Counter-Strike: Global Offensive is one of the best multiplayer shooters in existence—by all accounts an incredible game. Well, except for this one thing.

The hitbox, aka the part of a video game character where your bullets will actually harm them. Counter-Strike’s are considered to be maddeningly janky, giving rise to occasional moments where it sure seems like you blasted someone right in the eye socket, but they act like their shoulder got grazed by a kitten eyelash. The community’s been grumbling about this issue pretty much since CSGO came out back in 2012. Finally, Valve’s seen fit to give it some attention.

Most recently, the hitbox problem caused public outcry when this video (as seen in the above GIF) made the rounds. Point blank fire into an easy target and... nothing. The guy lived to fight another day, but he decided to be efficient about it and murdered his confused foe the same day, approximately 0.5 seconds later. Infuriating.

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The video rocketed to the top of the Counter-Strike subreddit, and pissed off fans—fed up with this absurdly longstanding issue—sent it to every Valve email and Reddit handle they could find. The result? Valve actually acknowledged the issue for the first time in Counter-Strike: Global Offensive’s nearly three-year lifespan.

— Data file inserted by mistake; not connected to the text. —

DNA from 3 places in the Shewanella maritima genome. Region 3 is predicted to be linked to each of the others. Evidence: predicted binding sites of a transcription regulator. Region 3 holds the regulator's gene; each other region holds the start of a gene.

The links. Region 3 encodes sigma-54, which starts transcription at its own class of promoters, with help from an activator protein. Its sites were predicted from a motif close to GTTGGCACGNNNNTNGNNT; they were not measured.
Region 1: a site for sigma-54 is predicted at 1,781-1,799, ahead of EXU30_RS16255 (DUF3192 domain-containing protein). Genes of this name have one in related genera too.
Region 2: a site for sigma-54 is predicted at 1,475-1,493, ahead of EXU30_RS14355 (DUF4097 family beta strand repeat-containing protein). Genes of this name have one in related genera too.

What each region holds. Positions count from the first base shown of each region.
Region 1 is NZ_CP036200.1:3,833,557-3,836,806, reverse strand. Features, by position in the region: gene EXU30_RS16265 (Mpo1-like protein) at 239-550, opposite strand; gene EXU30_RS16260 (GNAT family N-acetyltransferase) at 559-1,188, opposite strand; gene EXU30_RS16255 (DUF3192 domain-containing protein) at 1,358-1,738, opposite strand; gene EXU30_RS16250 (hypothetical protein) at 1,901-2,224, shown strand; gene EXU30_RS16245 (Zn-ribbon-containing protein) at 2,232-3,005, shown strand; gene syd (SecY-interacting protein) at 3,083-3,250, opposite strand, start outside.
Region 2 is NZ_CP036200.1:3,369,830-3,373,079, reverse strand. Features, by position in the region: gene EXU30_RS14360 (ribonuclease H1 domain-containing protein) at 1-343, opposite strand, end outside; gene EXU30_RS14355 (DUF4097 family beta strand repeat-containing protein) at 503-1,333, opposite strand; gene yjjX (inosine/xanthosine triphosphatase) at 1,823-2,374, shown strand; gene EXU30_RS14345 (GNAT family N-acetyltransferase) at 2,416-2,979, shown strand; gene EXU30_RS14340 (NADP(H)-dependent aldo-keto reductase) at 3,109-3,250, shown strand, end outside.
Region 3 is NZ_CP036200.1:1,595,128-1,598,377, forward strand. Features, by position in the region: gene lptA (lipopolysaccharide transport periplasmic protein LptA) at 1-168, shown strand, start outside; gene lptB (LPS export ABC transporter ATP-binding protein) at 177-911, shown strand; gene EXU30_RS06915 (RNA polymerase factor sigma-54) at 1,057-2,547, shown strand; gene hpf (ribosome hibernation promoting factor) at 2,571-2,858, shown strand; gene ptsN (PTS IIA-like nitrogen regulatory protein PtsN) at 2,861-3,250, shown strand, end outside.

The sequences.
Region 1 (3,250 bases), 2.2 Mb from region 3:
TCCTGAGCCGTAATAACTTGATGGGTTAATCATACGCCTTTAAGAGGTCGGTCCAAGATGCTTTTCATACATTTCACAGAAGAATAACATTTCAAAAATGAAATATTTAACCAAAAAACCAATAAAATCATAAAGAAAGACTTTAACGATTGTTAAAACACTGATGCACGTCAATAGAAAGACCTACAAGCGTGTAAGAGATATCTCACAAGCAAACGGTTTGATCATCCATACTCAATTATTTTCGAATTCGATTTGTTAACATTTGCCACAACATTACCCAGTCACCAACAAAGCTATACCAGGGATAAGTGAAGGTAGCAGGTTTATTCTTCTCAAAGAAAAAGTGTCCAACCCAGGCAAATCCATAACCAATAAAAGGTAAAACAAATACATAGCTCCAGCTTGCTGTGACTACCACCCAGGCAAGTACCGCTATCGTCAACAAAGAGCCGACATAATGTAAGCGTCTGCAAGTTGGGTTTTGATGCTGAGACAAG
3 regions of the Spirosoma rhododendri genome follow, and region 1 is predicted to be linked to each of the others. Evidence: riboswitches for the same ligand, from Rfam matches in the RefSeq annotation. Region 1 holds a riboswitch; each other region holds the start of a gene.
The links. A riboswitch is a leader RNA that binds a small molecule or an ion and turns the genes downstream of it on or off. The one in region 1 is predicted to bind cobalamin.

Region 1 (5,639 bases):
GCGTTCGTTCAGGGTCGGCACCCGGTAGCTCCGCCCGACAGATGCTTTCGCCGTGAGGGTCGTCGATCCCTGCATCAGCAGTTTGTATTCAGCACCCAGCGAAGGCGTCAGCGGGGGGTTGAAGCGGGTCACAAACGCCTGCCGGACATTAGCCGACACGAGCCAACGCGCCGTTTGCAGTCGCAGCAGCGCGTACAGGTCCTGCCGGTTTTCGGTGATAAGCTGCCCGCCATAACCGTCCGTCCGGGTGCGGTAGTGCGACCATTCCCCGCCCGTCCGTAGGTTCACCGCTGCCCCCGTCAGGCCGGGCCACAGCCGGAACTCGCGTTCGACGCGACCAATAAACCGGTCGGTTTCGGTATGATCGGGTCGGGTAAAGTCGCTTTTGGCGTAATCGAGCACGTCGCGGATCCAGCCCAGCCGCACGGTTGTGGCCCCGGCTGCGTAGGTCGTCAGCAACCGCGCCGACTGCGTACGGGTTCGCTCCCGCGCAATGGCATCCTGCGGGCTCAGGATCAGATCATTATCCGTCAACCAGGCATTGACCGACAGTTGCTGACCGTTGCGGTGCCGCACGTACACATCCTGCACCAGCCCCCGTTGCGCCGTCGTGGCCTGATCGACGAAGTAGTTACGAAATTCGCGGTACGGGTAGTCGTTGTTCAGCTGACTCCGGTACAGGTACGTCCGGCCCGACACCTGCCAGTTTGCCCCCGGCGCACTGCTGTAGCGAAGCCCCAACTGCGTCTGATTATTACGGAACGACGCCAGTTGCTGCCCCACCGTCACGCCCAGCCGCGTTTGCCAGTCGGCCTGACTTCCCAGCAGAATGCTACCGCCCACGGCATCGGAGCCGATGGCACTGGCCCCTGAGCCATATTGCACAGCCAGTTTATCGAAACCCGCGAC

They spoke with the terseness of a bullet to the brain, as is their way (for better or worse):

“It’s being worked on. We don’t have an eta.”

So that’s... something. It’s the barest sliver of something, crossing the finish line to something-dom with one millisecond left on the clock, but it is definitely more than nothing. Fans were stunned after being fed a steady diet of nothing for years:

Valve Time being what it is, it’s impossible to say when a fix will defuse this shitty situation once and for all. Here’s hoping it comes sooner rather than later, or sooner rather than later-er given the whole, you know, three years thing.

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Granted, this might be a problem embedded in CSGO’s version of Valve’s Source engine, meaning that it requires full-blown surgery rather than a quick fix patch. That could be what’s taking so long, but I’m only speculating. Still, three years is enough time to make an entire new game. Whatever’s going on, it’s time for things to change.

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To contact the author of this post, write to nathan.grayson@kotaku.com or find him on Twitter @vahn16.